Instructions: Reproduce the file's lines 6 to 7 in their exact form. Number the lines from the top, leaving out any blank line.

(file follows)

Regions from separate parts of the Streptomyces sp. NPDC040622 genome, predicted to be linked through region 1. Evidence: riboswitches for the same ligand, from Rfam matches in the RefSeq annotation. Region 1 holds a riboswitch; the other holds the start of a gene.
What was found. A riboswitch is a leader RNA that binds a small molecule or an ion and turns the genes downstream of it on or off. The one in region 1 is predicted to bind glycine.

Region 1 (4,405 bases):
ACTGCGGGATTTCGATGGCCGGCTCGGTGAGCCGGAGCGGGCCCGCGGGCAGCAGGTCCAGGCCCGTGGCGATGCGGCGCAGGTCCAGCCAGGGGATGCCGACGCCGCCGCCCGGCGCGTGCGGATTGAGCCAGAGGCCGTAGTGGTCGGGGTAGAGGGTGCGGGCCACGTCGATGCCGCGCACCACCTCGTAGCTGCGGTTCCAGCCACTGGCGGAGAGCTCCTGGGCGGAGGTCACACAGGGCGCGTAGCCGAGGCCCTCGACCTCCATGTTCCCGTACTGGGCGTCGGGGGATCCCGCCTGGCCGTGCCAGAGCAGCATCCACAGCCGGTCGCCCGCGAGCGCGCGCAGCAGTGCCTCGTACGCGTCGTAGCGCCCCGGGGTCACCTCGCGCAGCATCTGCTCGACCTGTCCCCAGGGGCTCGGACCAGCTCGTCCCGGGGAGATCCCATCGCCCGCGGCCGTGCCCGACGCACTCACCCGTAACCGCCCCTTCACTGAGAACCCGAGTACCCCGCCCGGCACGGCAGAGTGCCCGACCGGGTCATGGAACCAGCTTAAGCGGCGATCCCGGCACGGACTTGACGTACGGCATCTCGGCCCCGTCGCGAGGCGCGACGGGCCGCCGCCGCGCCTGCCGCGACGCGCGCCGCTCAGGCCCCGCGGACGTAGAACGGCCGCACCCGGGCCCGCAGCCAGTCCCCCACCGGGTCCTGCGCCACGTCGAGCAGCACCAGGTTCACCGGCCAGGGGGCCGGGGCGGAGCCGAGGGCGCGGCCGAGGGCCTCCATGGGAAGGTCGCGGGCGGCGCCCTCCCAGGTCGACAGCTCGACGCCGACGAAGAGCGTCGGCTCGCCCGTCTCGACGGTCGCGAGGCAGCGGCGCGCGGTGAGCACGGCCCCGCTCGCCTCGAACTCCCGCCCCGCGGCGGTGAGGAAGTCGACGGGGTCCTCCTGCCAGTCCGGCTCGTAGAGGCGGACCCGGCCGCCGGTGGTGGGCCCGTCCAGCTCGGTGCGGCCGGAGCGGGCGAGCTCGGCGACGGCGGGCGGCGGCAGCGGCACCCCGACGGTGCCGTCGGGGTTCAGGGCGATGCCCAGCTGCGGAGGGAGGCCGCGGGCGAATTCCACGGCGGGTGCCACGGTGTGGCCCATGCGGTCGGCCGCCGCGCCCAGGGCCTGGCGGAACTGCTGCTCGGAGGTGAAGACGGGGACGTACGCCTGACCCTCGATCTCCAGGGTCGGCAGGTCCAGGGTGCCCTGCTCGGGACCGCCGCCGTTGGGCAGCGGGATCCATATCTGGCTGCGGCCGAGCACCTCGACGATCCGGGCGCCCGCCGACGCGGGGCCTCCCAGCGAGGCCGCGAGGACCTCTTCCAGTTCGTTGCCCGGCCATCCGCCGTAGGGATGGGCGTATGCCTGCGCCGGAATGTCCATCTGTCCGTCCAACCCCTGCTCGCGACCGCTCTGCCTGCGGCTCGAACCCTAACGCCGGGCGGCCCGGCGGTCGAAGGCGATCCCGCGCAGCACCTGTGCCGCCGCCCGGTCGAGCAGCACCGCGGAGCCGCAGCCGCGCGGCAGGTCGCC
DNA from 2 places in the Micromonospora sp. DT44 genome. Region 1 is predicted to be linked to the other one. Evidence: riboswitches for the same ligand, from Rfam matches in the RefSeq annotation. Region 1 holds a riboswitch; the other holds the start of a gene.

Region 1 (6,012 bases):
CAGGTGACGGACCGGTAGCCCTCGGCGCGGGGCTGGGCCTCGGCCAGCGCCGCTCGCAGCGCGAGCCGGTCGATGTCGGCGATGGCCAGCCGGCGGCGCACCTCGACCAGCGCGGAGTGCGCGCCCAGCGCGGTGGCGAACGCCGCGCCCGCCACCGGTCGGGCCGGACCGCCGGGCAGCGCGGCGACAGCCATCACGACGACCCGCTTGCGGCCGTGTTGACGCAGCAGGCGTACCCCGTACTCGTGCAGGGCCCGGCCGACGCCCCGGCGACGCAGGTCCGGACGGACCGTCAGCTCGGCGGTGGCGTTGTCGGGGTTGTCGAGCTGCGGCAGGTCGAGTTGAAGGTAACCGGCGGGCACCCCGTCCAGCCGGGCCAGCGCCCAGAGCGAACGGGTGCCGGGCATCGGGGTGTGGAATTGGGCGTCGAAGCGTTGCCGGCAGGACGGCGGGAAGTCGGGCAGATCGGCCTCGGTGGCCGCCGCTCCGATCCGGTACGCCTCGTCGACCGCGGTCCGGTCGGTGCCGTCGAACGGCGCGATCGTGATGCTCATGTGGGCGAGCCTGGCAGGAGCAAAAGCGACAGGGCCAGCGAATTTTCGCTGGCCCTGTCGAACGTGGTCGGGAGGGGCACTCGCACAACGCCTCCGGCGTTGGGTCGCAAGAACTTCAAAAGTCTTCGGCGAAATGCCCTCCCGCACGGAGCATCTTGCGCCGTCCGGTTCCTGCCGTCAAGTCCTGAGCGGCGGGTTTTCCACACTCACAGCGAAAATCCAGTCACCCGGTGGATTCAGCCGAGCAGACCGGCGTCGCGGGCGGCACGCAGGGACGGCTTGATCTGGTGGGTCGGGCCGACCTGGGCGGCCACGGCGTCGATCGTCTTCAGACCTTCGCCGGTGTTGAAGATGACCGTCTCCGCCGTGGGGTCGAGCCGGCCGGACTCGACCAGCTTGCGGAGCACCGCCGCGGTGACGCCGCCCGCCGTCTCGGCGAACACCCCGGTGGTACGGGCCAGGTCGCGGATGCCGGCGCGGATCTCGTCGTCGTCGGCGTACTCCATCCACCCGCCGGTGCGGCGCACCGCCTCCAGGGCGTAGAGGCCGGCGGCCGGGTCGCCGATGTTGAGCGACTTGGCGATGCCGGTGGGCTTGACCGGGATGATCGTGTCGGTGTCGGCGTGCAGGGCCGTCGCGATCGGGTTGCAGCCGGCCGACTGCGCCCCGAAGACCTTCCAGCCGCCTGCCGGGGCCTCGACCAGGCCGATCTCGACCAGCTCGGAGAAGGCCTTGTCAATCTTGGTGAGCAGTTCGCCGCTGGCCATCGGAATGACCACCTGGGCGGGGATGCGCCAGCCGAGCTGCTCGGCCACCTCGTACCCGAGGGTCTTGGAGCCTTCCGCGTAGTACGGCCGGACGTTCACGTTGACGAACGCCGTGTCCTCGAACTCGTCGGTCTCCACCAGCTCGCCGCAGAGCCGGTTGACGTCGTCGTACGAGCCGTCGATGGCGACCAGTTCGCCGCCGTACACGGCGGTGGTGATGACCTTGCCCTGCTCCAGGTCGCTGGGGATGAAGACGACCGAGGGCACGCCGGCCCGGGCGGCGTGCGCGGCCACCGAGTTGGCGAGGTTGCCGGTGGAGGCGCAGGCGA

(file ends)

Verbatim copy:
Region 1 (6,012 bases):
CAGGTGACGGACCGGTAGCCCTCGGCGCGGGGCTGGGCCTCGGCCAGCGCCGCTCGCAGCGCGAGCCGGTCGATGTCGGCGATGGCCAGCCGGCGGCGCACCTCGACCAGCGCGGAGTGCGCGCCCAGCGCGGTGGCGAACGCCGCGCCCGCCACCGGTCGGGCCGGACCGCCGGGCAGCGCGGCGACAGCCATCACGACGACCCGCTTGCGGCCGTGTTGACGCAGCAGGCGTACCCCGTACTCGTGCAGGGCCCGGCCGACGCCCCGGCGACGCAGGTCCGGACGGACCGTCAGCTCGGCGGTGGCGTTGTCGGGGTTGTCGAGCTGCGGCAGGTCGAGTTGAAGGTAACCGGCGGGCACCCCGTCCAGCCGGGCCAGCGCCCAGAGCGAACGGGTGCCGGGCATCGGGGTGTGGAATTGGGCGTCGAAGCGTTGCCGGCAGGACGGCGGGAAGTCGGGCAGATCGGCCTCGGTGGCCGCCGCTCCGATCCGGTACGCCTCGTCGACCGCGGTCCGGTCGGTGCCGTCGAACGGCGCGATCGTGATGCTCATGTGGGCGAGCCTGGCAGGAGCAAAAGCGACAGGGCCAGCGAATTTTCGCTGGCCCTGTCGAACGTGGTCGGGAGGGGCACTCGCACAACGCCTCCGGCGTTGGGTCGCAAGAACTTCAAAAGTCTTCGGCGAAATGCCCTCCCGCACGGAGCATCTTGCGCCGTCCGGTTCCTGCCGTCAAGTCCTGAGCGGCGGGTTTTCCACACTCACAGCGAAAATCCAGTCACCCGGTGGATTCAGCCGAGCAGACCGGCGTCGCGGGCGGCACGCAGGGACGGCTTGATCTGGTGGGTCGGGCCGACCTGGGCGGCCACGGCGTCGATCGTCTTCAGACCTTCGCCGGTGTTGAAGATGACCGTCTCCGCCGTGGGGTCGAGCCGGCCGGACTCGACCAGCTTGCGGAGCACCGCCGCGGTGACGCCGCCCGCCGTCTCGGCGAACACCCCGGTGGTACGGGCCAGGTCGCGGATGCCGGCGCGGATCTCGTCGTCGTCGGCGTACTCCATCCACCCGCCGGTGCGGCGCACCGCCTCCAGGGCGTAGAGGCCGGCGGCCGGGTCGCCGATGTTGAGCGACTTGGCGATGCCGGTGGGCTTGACCGGGATGATCGTGTCGGTGTCGGCGTGCAGGGCCGTCGCGATCGGGTTGCAGCCGGCCGACTGCGCCCCGAAGACCTTCCAGCCGCCTGCCGGGGCCTCGACCAGGCCGATCTCGACCAGCTCGGAGAAGGCCTTGTCAATCTTGGTGAGCAGTTCGCCGCTGGCCATCGGAATGACCACCTGGGCGGGGATGCGCCAGCCGAGCTGCTCGGCCACCTCGTACCCGAGGGTCTTGGAGCCTTCCGCGTAGTACGGCCGGACGTTCACGTTGACGAACGCCGTGTCCTCGAACTCGTCGGTCTCCACCAGCTCGCCGCAGAGCCGGTTGACGTCGTCGTACGAGCCGTCGATGGCGACCAGTTCGCCGCCGTACACGGCGGTGGTGATGACCTTGCCCTGCTCCAGGTCGCTGGGGATGAAGACGACCGAGGGCACGCCGGCCCGGGCGGCGTGCGCGGCCACCGAGTTGGCGAGGTTGCCGGTGGAGGCGCAGGCGA